First off, would not an index on the Token column be sufficient? That way, given the Token value, the SQL query optimizer would scan just that part of the index that contains the row you are interested in. Make this a clustered index, and you'd get optimal performance.

Next up, how do you know which Token value you are interested in aggregating? There is no datetime (or timestamp) column listed, and the Token values appear to be randomly assigned (as opposed to some form of ascending value), so I'd guess that you know the Token value to be aggregated before you issue the query--in which indexing should do what you want. If the values are unknown but somehow ascending, there are a number of tactics you can use to first determine the most recent X Token values, and once you've got that/those Tokens you're back to the partial table scan.

share|improve this answer
The token value is sufficient if I wanted only 1 token, however I want to query based on aggregate values on all tokens - namely I want the top few tokens when sorted by an aggregate value. This will normally require a table scan as SQL server must calculate the aggregate value for all tokens before it can sort them. –  Justin Sep 21 '09 at 14:36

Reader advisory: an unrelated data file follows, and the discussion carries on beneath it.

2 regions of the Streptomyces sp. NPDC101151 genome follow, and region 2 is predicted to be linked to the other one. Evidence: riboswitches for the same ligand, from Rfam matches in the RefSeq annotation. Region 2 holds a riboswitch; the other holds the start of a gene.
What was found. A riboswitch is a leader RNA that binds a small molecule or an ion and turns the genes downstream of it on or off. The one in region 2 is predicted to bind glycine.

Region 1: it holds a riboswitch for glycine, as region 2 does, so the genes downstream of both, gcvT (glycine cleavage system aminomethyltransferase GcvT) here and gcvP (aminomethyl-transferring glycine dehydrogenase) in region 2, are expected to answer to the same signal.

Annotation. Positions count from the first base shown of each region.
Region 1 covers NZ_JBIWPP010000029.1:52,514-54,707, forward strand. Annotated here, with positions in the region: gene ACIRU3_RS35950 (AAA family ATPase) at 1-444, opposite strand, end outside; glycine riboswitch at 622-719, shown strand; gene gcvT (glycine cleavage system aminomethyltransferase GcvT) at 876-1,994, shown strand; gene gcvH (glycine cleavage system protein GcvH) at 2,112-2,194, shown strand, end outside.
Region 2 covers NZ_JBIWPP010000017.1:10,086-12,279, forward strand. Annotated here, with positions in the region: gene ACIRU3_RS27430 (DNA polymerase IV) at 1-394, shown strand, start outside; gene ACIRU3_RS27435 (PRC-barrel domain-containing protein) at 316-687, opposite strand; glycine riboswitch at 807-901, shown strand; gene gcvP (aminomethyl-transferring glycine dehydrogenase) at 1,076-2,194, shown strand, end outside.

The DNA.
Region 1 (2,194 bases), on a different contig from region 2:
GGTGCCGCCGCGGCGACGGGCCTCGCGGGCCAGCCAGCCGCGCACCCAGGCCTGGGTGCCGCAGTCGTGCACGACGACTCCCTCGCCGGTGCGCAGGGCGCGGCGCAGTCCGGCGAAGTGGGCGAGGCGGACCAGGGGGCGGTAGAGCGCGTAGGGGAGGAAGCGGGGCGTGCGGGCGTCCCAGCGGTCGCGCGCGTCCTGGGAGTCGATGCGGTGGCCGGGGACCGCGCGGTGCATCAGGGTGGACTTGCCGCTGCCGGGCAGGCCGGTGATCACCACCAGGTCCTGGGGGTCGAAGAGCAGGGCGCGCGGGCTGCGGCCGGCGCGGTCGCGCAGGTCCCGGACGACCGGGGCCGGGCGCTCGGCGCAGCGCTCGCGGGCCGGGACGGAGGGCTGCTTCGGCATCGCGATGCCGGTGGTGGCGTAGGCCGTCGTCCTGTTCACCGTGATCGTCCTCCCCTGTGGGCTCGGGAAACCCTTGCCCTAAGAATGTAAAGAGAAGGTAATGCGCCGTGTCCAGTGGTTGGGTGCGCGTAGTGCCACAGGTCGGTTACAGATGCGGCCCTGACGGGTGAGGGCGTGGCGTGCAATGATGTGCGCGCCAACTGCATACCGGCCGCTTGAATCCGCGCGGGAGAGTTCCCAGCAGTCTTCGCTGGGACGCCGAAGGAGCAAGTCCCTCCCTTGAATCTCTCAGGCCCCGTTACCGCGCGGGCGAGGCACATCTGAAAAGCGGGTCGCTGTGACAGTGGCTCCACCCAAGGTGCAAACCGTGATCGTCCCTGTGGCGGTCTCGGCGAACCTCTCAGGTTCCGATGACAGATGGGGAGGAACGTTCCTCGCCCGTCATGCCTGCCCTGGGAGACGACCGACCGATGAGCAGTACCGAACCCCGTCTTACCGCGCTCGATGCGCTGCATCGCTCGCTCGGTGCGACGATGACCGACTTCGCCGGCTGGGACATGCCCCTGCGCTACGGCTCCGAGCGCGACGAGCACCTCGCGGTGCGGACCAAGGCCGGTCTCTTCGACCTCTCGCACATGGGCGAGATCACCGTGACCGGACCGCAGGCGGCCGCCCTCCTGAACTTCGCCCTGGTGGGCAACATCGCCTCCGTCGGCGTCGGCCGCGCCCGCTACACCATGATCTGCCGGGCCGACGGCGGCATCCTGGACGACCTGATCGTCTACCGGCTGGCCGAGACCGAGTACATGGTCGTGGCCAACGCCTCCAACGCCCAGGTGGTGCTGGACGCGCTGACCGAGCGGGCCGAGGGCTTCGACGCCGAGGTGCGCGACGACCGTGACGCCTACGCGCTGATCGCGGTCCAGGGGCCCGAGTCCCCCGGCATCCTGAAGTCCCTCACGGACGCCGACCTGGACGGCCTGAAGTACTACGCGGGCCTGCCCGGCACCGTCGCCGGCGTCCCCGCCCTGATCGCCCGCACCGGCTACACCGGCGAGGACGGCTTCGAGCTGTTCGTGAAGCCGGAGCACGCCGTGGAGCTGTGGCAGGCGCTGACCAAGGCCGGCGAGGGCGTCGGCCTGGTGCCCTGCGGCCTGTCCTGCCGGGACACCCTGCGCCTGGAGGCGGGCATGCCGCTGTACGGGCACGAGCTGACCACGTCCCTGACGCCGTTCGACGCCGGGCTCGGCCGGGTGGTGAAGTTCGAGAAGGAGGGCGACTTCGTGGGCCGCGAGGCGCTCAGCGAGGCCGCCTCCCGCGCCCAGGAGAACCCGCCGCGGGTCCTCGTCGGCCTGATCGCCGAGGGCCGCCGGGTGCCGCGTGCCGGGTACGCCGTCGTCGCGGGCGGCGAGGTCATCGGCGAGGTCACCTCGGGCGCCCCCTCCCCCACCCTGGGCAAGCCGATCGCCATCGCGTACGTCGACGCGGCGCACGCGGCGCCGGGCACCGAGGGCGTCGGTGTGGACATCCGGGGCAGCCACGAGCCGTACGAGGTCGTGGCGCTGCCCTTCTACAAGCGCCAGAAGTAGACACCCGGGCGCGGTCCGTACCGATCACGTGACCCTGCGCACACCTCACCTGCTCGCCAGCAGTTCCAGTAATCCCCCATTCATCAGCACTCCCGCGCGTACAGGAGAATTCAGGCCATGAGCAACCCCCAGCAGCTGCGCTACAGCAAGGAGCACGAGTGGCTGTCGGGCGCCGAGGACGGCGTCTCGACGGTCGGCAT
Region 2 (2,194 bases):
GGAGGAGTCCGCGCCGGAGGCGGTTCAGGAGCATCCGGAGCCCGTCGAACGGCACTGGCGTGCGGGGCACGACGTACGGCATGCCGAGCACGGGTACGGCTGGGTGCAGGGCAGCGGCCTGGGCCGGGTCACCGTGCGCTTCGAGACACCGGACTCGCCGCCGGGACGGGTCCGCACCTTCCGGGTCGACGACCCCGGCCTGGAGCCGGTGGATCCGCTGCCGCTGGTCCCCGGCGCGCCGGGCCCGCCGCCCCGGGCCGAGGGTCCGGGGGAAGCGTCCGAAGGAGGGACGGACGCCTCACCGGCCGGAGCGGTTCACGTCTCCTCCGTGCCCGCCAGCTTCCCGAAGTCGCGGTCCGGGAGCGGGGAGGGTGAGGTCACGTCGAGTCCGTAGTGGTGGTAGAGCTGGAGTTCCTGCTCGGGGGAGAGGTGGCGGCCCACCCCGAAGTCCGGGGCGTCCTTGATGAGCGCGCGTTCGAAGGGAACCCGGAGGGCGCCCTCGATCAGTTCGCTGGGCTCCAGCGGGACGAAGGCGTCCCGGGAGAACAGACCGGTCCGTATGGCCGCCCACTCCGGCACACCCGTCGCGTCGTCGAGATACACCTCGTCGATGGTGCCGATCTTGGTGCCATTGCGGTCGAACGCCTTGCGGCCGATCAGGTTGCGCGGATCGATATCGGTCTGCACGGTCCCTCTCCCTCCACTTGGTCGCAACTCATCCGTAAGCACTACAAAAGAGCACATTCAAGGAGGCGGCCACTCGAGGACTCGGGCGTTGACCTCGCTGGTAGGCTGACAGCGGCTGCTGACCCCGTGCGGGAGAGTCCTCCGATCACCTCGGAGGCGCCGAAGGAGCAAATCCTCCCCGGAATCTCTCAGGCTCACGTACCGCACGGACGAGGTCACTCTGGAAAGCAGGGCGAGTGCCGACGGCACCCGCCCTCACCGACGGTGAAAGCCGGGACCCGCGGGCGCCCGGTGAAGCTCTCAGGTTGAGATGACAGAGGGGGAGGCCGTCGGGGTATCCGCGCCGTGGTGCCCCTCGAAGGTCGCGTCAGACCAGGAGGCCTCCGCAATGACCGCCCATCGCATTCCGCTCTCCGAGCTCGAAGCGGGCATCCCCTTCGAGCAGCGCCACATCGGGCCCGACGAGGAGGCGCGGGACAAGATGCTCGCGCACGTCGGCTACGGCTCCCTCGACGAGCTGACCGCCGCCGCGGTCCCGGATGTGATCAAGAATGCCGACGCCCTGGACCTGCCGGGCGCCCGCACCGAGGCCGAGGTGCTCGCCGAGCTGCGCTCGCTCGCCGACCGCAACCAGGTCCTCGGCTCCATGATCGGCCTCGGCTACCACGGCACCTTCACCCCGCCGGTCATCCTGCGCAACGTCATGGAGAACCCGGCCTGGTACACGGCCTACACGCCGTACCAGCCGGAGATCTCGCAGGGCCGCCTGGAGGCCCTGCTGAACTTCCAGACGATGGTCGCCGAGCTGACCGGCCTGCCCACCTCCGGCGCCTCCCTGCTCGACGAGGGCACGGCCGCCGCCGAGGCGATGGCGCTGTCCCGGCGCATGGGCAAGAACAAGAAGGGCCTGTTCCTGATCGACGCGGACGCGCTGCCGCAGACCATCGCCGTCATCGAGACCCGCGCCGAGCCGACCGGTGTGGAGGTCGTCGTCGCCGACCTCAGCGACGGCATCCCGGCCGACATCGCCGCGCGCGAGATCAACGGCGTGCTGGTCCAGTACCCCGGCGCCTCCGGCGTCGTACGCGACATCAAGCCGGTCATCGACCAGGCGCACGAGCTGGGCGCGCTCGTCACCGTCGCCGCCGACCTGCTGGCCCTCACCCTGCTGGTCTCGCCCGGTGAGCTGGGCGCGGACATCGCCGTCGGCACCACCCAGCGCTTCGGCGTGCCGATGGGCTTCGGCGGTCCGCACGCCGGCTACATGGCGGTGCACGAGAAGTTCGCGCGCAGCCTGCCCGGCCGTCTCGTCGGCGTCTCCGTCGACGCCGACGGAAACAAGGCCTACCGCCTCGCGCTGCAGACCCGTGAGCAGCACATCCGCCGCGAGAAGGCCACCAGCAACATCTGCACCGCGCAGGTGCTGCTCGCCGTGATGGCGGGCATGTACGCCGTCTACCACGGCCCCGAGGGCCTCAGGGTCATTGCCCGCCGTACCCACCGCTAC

I'll take another stab at this one, now that I understand it better. This is a not uncommon reporting problem that leads to data warehousing solutions, like so: can you just add in a second table containing pre-aggregated data? This is indeed denormalized/redundant data... but it seems clear and well defined, and serves the needs of the business. A couple of wrinkles on this idea:

If the data is entered only once, could you modify the data entry routine to add the aggregated row at the same time. If it trickles in over time, you'd need the recurring process to "sweep things up". I avoid triggers on general principle; they might help here, but they could also tie up your system depending on usage patterns and data interrelationships.

How up-to-date must the data be? Can the aggregated data be out of synch with the detailed data, and if so, by how long? You could have a SQL Agent job in place that runs every day/hour/5 minutes to scan for recent entries and update the aggregated table. (Add an indexed "last entered" column, and these updates could be quick.) The trade-off is the period of time your data would be off. (But that datetime column could indicate "up through when" the data is accurate. Maybe you don't make the aggregated data available for after that point in time?)

If the data does not change once it is entered (no updates, no deletes, no late-arriving rows), this could work -- but if you have to maintain updates over time, and the aggregated data changes had to be available at the same time as the data is entered, it could be a nightmare to maintain.

share|improve this answer

Your Answer


By posting your answer, you agree to the privacy policy and terms of service.

Not the answer you're looking for? Browse other questions tagged or ask your own question.